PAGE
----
India all set to get Cheetahs back on its soil: All we know so far
New Delhi : It has been over seventy years when Cheetahs got extinct from Indian soil, with continuous efforts the day is soon to return when the extinct animal will be seen walking in India. On September 17, 2022, eight big cats will be brought from Namibia under a special agreement.
A special B747 jumbo jet has been sent from India to Namibia to bring the 8 big cats. The plane reached Namibia on Thursday, it has been painted specially with a tiger print on the front. The plane will take off from Hosea Kutako International Airport in Windhoek.
Out of eight Cheetahs, 3 are male and five are females.
On September 17, 2022, Prime Minister Narendra Modi will release the wild cats in the Kuno National Park in Madhya Pradesh. This is among the best gifts PM Modi may receive on his birthday.
The Return of Cheetahs in India
The cheetahs had gone extinct from India in 1952. The Indian government promised to bring back the big cats to different locations of the nation. In 2009, CCF held a meeting with the Indian government and proposed their plan to bring back the extinct animal on Indian turf.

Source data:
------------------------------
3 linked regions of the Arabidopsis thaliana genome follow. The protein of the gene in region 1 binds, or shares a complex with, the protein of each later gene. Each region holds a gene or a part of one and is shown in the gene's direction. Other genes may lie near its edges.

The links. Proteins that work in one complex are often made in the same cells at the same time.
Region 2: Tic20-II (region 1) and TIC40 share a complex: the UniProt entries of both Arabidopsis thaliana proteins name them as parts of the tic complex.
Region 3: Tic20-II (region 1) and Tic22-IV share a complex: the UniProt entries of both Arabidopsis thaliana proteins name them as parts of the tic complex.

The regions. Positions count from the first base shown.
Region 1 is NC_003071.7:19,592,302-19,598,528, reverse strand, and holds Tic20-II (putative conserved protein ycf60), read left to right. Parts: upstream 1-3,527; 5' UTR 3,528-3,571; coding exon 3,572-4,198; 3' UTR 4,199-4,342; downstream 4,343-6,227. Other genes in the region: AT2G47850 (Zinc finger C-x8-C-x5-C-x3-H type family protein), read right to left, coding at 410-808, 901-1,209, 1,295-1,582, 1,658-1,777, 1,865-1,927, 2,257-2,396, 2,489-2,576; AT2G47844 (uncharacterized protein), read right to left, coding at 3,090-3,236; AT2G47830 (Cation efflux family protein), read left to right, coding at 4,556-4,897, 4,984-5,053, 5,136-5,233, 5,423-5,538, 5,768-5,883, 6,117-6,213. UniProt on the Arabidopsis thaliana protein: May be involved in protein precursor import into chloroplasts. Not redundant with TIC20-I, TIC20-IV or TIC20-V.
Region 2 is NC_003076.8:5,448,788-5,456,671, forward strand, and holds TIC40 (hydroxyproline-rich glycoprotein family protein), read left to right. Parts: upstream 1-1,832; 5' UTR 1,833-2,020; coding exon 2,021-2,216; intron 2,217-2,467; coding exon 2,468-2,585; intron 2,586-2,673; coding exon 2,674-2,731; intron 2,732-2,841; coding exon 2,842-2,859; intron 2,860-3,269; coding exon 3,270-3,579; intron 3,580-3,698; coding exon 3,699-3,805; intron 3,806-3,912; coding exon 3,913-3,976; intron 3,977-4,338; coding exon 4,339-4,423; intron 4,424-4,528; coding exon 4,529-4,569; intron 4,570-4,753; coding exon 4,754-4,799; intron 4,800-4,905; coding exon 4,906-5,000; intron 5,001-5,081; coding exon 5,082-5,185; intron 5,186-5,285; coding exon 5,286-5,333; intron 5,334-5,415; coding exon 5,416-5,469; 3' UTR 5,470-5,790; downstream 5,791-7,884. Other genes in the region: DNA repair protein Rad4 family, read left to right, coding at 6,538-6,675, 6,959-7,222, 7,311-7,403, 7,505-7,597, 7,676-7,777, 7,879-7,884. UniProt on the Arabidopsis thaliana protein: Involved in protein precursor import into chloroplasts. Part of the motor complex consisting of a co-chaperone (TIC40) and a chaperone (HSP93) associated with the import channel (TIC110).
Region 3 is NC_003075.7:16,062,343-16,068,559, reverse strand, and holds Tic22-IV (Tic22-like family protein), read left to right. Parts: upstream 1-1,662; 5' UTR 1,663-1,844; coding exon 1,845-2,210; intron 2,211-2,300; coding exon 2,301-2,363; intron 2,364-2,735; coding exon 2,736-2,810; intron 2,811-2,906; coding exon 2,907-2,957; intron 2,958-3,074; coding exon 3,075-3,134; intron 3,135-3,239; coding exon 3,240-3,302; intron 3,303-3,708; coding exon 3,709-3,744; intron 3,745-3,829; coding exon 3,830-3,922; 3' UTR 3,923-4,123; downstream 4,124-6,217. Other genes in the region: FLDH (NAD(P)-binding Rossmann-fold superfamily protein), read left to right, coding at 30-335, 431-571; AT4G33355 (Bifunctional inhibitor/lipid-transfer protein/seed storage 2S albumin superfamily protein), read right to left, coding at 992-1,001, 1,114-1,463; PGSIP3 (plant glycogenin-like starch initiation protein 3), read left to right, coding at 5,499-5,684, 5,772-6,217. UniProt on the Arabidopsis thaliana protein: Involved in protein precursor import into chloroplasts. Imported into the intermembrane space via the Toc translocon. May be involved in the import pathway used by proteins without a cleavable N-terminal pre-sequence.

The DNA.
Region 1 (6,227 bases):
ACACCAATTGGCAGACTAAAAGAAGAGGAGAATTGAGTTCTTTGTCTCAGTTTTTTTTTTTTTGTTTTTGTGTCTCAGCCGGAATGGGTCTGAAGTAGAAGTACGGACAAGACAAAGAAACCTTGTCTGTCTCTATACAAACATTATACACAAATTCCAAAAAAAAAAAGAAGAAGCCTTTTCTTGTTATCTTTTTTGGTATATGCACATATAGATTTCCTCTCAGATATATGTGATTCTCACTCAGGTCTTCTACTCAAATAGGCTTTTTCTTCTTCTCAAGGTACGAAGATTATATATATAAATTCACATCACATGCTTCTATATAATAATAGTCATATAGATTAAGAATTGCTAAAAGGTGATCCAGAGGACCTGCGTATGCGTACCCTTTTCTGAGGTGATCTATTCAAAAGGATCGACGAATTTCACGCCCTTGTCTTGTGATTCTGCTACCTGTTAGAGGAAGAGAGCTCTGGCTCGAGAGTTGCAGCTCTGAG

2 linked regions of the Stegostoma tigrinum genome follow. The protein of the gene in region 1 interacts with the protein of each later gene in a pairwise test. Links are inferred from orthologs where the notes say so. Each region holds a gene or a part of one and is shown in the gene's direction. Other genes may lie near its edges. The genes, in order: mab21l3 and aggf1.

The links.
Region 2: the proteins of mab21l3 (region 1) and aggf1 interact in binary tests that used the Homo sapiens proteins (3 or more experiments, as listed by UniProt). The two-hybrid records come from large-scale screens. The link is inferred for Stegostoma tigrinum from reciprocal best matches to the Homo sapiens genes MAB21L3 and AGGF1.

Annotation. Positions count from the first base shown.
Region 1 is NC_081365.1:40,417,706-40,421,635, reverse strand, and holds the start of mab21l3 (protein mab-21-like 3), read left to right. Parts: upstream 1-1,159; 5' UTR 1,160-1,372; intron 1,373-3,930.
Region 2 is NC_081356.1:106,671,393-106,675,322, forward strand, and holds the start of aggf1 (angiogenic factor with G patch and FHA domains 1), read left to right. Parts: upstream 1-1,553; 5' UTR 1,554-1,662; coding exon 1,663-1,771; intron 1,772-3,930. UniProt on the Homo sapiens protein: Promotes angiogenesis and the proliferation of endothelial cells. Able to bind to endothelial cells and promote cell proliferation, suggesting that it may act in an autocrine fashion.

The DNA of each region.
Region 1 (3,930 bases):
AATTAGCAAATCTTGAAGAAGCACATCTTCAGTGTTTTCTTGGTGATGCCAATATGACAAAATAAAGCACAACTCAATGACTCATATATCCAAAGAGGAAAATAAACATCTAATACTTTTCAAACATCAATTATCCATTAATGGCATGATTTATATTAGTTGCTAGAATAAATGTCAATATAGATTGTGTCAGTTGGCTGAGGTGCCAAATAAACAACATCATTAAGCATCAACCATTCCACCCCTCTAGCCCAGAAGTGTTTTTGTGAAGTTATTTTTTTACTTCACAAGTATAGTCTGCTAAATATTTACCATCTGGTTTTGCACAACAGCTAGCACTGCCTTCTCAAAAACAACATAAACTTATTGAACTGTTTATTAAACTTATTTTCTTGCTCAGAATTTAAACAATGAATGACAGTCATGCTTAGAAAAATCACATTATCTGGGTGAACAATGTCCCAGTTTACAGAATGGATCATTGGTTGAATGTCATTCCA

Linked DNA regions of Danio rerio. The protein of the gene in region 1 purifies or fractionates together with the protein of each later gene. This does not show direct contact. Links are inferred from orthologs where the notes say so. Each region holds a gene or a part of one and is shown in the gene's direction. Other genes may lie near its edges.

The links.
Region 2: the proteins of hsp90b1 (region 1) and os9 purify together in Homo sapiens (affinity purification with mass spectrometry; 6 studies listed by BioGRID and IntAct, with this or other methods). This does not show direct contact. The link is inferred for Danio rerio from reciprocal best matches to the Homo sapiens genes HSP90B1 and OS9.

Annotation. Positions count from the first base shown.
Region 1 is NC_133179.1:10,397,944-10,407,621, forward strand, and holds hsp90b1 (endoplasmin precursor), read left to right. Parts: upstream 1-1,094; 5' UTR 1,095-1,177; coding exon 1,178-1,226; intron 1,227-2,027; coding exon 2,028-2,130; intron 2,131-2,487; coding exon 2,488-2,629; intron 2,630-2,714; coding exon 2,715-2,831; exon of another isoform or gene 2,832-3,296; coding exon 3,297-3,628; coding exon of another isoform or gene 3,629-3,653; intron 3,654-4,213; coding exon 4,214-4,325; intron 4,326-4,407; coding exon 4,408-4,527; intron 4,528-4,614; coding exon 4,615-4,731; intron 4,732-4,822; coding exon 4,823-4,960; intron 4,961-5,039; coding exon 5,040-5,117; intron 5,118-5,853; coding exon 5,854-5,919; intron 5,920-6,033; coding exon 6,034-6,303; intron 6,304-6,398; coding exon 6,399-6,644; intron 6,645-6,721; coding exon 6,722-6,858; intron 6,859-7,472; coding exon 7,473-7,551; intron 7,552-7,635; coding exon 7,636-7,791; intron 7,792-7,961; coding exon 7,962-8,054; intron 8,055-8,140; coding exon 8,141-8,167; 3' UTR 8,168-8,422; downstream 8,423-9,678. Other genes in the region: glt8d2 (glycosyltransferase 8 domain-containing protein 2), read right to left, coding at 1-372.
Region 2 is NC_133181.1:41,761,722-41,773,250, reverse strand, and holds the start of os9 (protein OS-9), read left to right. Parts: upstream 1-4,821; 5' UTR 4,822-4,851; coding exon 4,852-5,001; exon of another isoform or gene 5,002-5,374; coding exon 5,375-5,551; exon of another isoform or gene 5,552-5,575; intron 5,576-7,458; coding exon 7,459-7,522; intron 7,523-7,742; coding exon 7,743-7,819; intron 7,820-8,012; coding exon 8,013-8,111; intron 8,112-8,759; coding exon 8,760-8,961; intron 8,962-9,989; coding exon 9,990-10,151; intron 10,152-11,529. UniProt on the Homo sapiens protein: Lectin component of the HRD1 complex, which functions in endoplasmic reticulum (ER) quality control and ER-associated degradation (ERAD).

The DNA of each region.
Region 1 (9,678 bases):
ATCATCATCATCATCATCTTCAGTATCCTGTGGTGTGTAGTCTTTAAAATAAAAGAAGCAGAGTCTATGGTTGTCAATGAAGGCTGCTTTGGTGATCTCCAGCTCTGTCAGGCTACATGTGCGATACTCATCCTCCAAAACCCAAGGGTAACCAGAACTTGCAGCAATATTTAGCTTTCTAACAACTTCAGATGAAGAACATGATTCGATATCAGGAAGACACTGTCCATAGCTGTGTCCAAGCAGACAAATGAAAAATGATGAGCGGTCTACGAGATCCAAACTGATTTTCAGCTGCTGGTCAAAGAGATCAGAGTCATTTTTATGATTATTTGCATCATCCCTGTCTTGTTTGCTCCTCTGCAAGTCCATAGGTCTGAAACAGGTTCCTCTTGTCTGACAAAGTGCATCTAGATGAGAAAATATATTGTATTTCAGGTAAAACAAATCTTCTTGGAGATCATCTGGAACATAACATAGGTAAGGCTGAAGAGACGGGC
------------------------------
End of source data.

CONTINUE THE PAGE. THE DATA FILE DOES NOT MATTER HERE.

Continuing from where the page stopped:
Since then a lot of meetings have been done with the Namibia administration to churn out a proper agreement to make it happen. CCF is a not-for-profit organisation, headquartered in Namibia, which works towards saving and rehabilitating cheetahs in the wild.
The Supreme Court in 2020 approved the project as a pilot programme to reintroduce the species.
In July 2020, India and the Republic of Namibia signed a Memorandum of Understanding (MoU) around the conservation of cheetah. The MoU includes Namibia's participation in Project Cheetah, with the government agreeing to donate the first eight individuals to launch the programme.
All that we know about the eight cheetahs
A total of eight cheetah's will be brought to India from Namibia. Three of them are males aged between 4.5 years to 5.5 years; five of them are females aged between two and five years.
Each cheetah has been vaccinated, fitted with a satellite collar and have been kept in isolation at the CCF centre in Namibia.
All the eight cheetah’s will be brought first to Jaipur in a special B747-400 passenger jet. It has been designed in a way that the vets can access all the animals anytime during the flight. From Jaipur, on September 17, they will be shifted to the Kuno National Park in a helicopter. PM Narendra Modi will personally welcome them in Madhya Pradesh.